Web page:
Medieval Paris - Right bank

We have now achieved our tour in Ile de la Cité.

Let's now continue on the right bank, let’s come back towards Ile Saint-Louis, let’s take the Saint-Louis bridge, let’s turn into Quai Bourbon and let’s take the Pont-Philippe bridge to reach the old Marais streets.    

Following Atget's steps, we will stop at the following :  


*        Rue du Grenier-sur-l’Eau
*        13, rue François-Miron
*        Hôtel de Sens
*        Rue des Jardins-Saint-Paul
*        Rue du Prévôt
*        Cloître des Billettes - 22-24, rue des Archives (Cloister)
*        Hôtel de Clisson - 58, rue des Archives
*        3, Rue Volta
*        Rue de Montmorency - Oldest house (Nicolas Flamel's)
*        Le prieuré de Saint-Martin-des-Champs       

Rue du Grenier-sur- l’Eau
1899 Atget

Rue du Grenier-sur-l'Eau

We are now standing at the corner of rue des Barres and rue du Grenier-sur-l’Eau. This  half-timbered house, probably built in the 17th century looking over the cobbled street with a central gutter looks quite medieval.
At Atget’s time, the street was much more narrow and the old corbelled building was almost reaching the other house across the street, which had been destroyed in 1943.

In 2000, the part of the street behind us has been renamed Allée des Justes, in tribute to Righteous people who risked their lives to save Jews during war from 1939 to 1945. Since 2006, their names  appear on the wall of the Holocaust Museum, located in the near 17, rue Geoffroy-l’Asnier.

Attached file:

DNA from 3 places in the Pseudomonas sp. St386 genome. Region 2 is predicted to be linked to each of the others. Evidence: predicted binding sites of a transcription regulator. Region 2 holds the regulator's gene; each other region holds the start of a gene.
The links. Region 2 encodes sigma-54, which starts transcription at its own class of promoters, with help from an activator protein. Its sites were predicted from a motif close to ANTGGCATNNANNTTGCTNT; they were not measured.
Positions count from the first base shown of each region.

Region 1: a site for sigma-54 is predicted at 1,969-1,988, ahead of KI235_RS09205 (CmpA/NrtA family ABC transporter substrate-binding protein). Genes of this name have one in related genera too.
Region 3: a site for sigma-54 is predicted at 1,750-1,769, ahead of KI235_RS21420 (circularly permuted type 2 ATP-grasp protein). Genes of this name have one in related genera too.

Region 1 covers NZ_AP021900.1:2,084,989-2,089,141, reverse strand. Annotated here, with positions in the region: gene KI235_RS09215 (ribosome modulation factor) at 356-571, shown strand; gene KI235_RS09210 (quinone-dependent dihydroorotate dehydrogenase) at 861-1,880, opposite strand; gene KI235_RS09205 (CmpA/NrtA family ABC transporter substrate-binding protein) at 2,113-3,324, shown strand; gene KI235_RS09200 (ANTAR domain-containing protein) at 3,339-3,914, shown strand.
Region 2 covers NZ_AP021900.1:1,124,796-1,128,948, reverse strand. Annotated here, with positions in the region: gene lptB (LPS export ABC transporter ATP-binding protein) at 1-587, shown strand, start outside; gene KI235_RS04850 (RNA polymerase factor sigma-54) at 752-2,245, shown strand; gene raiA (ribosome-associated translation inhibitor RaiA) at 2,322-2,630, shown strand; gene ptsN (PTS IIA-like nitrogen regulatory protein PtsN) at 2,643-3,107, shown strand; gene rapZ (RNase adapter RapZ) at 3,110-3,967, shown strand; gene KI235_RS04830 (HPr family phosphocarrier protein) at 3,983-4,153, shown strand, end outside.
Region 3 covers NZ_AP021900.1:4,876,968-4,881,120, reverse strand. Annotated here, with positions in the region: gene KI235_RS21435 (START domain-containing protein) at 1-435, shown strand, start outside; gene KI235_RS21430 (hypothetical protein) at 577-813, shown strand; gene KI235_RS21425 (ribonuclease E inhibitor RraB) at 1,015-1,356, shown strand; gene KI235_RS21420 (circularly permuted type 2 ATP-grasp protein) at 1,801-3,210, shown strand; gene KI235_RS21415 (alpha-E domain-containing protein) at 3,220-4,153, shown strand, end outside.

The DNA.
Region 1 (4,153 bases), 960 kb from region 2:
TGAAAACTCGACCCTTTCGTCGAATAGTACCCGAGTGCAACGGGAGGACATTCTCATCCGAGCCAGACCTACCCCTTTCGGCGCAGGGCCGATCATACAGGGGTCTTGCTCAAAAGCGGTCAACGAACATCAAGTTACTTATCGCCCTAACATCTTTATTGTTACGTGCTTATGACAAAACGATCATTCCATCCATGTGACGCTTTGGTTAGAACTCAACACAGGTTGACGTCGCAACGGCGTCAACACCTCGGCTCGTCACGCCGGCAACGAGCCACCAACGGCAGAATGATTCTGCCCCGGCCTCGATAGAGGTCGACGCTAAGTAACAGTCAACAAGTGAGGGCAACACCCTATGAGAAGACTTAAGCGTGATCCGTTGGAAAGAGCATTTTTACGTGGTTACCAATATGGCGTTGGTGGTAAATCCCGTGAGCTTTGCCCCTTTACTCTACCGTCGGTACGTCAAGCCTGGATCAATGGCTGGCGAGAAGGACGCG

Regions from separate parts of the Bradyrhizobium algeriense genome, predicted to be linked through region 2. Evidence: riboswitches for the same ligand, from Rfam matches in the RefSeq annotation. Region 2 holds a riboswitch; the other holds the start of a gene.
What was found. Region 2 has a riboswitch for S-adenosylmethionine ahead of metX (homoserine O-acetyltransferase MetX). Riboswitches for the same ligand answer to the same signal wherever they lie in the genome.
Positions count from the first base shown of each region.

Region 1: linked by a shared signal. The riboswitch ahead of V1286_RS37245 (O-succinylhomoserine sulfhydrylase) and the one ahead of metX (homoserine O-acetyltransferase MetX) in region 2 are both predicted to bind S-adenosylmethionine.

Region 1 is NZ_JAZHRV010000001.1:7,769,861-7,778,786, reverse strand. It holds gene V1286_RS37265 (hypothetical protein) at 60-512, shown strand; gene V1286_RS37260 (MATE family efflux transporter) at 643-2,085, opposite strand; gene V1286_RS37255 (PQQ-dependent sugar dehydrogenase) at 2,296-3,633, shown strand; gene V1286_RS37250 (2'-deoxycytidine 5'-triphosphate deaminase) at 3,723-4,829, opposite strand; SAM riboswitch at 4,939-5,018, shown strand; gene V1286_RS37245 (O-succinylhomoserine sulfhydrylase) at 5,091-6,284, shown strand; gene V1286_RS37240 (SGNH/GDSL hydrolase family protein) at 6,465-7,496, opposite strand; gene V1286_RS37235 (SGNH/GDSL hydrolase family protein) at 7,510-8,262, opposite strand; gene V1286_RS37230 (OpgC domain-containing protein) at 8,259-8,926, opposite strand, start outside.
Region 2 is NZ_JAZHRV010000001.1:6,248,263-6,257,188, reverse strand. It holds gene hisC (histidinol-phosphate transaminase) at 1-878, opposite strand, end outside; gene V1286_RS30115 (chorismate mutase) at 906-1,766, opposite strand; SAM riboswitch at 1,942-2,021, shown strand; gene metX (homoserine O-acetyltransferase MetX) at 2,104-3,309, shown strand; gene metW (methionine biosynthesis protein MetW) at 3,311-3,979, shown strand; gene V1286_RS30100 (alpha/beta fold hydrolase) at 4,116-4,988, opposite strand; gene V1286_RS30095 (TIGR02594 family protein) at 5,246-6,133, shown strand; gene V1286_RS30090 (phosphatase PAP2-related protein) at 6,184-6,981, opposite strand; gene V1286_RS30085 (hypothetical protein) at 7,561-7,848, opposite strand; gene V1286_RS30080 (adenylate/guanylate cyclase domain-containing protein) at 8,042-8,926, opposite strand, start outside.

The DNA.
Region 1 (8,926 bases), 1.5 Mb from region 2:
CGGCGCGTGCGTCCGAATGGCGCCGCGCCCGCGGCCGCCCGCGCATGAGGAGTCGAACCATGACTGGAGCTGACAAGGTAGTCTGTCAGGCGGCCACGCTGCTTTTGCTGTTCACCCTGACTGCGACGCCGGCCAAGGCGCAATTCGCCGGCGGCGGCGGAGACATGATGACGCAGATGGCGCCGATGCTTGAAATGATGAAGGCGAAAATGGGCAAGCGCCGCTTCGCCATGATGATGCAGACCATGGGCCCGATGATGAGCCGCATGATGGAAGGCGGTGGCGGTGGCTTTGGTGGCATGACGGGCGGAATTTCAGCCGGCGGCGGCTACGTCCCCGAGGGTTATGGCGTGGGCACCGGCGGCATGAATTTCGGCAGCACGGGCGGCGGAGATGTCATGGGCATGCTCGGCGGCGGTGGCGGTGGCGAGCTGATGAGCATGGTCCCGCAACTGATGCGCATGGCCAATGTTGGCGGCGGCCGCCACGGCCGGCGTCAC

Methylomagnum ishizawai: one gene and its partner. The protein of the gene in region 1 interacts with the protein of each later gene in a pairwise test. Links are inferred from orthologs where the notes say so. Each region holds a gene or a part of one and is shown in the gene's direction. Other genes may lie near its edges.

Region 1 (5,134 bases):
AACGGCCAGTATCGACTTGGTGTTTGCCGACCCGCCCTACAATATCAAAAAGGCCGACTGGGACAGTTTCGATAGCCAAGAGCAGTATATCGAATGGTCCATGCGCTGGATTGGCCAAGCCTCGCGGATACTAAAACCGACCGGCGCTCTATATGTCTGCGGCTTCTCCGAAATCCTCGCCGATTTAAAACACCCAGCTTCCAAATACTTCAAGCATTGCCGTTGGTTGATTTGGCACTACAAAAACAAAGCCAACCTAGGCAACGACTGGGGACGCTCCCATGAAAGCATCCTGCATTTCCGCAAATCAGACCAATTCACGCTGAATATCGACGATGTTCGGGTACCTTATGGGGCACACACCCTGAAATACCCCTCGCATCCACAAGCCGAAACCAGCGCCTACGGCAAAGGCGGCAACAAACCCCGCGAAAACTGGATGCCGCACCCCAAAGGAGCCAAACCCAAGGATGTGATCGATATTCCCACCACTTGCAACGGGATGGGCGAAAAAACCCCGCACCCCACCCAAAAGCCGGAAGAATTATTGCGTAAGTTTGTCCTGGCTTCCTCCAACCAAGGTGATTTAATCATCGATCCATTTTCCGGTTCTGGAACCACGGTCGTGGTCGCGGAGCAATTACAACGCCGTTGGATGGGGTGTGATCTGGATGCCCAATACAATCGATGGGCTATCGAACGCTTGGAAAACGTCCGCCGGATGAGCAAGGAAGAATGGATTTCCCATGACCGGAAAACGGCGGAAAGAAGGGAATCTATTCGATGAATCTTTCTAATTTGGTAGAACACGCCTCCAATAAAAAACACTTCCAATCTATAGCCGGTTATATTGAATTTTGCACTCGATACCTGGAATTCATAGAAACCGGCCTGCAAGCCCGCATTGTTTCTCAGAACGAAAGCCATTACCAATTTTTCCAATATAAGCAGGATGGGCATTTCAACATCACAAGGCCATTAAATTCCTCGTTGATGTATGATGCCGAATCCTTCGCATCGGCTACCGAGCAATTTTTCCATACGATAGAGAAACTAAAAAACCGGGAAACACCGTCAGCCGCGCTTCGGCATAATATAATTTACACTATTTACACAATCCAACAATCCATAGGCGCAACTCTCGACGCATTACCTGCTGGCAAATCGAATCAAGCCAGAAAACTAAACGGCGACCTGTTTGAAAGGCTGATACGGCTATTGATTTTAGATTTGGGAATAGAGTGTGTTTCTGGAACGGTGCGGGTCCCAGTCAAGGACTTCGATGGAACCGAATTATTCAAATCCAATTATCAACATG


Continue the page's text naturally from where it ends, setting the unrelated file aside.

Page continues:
13, rue François-Miron
1901 Atget

Rue François-Miron

“ For one of the radical differences of the cities of that time and the cities of the present day is that now the fronts face the streets and places, whereas then it was the gables. During the last two centuries the houses have turned round. “
The Hunchback of Notre-Dame – Victor Hugo (1831)

For safety reasons, gables were prohibited by law in 1667 and from then the axis of roofs is parallel to the streets. These two old gabled houses were built between 14th and 16th century. The corner beams are made of a single piece of wood and are specific of the old medieval building techniques. When the houses were meticulously restored in 1967, the architect removed the plaster covering their half-timbering. In fact, in 1607, it was ordered that  wooden elements be covered with plaster in order to prevent fire hazards. Using old documents, the architect also built a replica of two medieval shops with the sign of the Reaper for number 11 and the sign of the Sheep for number 13.